Monday, May 7, 2012

Regaining control of large Anki decks

Recently, my google alerts led me to this interesting article by Bill Powell at "Keep What You Learn."

Just the day before, I had been having similar problems with with the Anki decks I have made from my Japanese - Rosetta Stone materials. Some of the decks are very large, and reviews can feel disjointed and disconnected, all of which can be very discouraging...

So I tried something that might be helpful. With my primary Rosetta Stone deck of almost 3000 cards, I had gotten behind in my reviews to the tune of almost 1500 cards. It seemed hopeless. So I decided to use the tags to only study the cards from the most recent lesson - about 260 cards. This did two things that really seemed to help.

One was psychological: suddenly the number of reviews did not seem overwhelming, and I felt empowered to study in a dedicated fashion. I know all the other reviews are waiting out there for me, but reviewing now felt like a positive experience. I'm excited again and pushing myself to zero out the deck.

The second thing was that now all the cards were from the same lesson: all about food, cooking, tools, building, etc. They were clustered again, and the context helped reinforce the connections, making it easier to remember and learn.

So perhaps the key is to break up large decks into more manageable chunks, both in terms of number and content? It creates the feeling of control and progress, something vital to keep up the motivation to study!

On a similar note, I have a review deck for the first 2000 kanji that I keep chipping away at. I also have a deck of new kanji with 330 cards and climbing that I am able to zero out every morning - a small victory that keeps me motivated!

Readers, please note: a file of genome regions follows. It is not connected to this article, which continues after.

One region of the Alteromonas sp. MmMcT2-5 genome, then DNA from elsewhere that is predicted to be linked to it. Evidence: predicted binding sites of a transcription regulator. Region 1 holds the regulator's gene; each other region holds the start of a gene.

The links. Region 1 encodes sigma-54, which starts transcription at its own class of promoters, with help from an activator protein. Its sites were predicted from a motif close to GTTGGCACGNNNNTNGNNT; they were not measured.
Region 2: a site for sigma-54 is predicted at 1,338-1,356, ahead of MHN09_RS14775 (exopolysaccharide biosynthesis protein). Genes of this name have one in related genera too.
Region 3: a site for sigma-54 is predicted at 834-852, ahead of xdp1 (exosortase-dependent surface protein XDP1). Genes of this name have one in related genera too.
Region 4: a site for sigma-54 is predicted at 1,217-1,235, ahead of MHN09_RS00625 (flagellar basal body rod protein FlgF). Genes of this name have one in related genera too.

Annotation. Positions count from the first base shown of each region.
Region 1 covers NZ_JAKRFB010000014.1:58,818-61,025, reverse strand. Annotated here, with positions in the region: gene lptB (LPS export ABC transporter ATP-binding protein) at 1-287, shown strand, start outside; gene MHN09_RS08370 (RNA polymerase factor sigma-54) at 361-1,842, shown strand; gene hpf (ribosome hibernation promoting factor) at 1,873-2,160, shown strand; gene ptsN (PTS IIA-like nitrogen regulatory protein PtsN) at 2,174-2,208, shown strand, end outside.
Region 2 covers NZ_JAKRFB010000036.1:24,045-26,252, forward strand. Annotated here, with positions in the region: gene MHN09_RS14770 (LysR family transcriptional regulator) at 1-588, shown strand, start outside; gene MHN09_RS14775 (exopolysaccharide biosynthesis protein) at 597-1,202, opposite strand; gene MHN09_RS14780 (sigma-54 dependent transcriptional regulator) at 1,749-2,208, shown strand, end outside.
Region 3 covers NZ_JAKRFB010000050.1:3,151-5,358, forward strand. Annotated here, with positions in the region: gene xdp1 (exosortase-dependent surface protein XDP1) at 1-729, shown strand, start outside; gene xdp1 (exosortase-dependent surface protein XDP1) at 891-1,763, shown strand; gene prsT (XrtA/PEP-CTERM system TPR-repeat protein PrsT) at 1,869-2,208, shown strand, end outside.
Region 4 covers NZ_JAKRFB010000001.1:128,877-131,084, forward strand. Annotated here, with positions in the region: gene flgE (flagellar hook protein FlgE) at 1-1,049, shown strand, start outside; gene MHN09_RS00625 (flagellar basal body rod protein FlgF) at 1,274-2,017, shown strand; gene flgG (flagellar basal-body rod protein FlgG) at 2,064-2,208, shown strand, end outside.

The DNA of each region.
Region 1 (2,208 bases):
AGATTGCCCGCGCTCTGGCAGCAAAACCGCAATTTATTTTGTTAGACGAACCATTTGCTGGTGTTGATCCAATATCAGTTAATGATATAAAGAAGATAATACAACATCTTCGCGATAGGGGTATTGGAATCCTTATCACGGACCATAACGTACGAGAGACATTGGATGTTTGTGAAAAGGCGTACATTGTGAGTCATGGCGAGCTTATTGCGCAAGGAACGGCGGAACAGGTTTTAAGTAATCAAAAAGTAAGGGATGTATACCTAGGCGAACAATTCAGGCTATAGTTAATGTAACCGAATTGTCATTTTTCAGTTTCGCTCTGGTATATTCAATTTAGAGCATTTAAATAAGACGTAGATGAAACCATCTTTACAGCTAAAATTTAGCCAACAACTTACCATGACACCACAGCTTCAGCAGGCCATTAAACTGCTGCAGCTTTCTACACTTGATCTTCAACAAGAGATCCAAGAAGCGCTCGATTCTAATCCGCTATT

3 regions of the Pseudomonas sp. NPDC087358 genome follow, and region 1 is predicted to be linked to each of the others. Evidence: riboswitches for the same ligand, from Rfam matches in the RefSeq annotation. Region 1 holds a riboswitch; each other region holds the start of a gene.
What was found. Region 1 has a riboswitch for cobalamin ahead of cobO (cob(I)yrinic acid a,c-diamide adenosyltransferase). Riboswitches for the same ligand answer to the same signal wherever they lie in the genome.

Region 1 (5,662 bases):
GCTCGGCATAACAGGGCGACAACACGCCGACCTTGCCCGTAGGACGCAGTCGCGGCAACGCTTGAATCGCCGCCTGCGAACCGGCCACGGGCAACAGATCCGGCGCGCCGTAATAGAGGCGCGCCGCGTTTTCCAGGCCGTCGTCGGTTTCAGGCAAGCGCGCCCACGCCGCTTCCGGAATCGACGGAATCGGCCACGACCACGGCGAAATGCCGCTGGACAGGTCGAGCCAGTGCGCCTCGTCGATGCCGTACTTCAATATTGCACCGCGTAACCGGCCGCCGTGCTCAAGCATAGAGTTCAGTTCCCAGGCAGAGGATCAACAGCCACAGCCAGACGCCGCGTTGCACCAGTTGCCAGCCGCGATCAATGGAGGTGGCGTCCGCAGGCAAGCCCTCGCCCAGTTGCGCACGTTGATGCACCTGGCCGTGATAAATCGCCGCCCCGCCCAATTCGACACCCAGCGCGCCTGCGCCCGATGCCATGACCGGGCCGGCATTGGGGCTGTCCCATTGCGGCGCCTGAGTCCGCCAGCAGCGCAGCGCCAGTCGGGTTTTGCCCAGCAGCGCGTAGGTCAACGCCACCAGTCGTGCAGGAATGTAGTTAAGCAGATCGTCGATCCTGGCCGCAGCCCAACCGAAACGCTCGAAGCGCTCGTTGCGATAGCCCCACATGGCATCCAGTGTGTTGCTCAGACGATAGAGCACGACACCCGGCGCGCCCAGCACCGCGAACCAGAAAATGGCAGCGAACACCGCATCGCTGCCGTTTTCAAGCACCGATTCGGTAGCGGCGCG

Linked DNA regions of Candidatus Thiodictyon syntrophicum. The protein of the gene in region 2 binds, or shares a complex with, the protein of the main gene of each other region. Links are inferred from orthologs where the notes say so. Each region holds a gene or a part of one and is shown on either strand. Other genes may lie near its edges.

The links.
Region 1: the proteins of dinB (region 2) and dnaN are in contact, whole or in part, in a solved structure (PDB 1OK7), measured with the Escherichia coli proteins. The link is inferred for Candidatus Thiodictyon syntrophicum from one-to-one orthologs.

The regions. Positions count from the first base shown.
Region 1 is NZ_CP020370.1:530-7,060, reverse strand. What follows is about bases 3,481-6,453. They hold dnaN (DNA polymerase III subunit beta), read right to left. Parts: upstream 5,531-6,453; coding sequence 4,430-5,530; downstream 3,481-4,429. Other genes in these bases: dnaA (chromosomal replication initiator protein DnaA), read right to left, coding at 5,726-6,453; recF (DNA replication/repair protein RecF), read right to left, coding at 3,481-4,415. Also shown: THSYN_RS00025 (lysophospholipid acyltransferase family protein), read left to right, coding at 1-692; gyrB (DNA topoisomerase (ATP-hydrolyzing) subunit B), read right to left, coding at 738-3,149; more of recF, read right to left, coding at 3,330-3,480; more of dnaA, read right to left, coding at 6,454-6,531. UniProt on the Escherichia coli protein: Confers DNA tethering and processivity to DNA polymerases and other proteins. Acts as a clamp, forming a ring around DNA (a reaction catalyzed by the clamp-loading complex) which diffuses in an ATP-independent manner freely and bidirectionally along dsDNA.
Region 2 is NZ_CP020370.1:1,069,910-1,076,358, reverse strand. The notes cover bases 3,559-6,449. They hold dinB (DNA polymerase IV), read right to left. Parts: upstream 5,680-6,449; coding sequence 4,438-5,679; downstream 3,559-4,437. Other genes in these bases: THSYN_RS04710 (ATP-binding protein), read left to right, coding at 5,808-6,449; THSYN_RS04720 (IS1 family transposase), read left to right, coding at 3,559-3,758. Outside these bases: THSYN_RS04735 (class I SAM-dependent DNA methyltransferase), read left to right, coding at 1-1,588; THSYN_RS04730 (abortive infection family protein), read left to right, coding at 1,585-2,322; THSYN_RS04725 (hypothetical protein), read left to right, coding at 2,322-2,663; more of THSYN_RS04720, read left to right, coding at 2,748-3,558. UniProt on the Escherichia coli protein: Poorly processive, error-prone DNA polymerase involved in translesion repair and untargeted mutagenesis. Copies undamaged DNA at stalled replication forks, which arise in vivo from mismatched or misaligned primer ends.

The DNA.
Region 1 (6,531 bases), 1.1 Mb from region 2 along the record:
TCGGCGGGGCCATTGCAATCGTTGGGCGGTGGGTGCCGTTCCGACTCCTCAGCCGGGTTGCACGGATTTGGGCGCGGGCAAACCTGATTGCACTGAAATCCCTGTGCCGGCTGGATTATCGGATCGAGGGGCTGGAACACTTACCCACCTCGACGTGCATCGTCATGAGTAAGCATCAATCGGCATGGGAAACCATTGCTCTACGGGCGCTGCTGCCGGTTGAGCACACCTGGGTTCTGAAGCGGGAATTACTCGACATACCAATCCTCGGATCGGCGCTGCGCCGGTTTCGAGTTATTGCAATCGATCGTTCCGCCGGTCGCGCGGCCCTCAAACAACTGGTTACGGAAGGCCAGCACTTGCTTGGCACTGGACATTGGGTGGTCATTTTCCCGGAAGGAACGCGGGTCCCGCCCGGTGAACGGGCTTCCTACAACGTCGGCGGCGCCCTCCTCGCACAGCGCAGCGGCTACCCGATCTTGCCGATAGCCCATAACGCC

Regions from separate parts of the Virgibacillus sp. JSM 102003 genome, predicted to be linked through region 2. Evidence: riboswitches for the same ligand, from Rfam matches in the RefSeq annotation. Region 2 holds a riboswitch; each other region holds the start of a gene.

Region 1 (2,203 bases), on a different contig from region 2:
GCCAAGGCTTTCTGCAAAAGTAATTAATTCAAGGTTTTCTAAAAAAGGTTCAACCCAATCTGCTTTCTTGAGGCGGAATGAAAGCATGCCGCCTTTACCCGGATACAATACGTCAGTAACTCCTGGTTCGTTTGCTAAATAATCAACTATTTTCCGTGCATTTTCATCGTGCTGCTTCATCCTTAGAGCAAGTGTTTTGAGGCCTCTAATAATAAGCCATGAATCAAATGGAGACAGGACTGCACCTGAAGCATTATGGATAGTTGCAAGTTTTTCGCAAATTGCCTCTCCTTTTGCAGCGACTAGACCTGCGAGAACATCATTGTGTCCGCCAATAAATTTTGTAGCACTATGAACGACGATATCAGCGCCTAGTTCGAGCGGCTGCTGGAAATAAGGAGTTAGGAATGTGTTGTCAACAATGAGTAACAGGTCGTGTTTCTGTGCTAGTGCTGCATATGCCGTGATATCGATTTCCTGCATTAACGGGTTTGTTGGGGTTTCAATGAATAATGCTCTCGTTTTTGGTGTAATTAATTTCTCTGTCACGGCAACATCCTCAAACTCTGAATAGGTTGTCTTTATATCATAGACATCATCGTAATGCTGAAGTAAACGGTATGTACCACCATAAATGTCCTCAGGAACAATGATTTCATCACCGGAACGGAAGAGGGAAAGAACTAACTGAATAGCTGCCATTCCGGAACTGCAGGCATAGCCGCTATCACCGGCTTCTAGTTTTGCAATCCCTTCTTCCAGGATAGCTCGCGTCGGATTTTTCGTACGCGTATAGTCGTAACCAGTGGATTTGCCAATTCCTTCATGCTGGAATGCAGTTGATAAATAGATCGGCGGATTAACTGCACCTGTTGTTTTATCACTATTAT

Any thoughts?


  1. Hey, just found out your blog. I've been using Anki for half a year to study French, but recently i've become more ambitious to include my other subjects like Maths, physics etc.. (i'm a high school student). I like your blog and your interest in your Anki and would like to hear your thought on expanding Anki to more than just learning language.


    1. Dear Khuyen,

      Thanks for the comment! I have primarily used Anki to study Japanese and my students' photos/names. I don't have much experience with using it for other subjects.

      I suspect that it would be very possible to study math, physics, etc., with Anki. You just have to figure out how to break the info down into flashcard form. Maybe equations with one term missing?

      One idea would be to look at the shared public server of Anki and see what other people have done for science and math. That may give you some good ideas to get started.

      Let me know how it goes!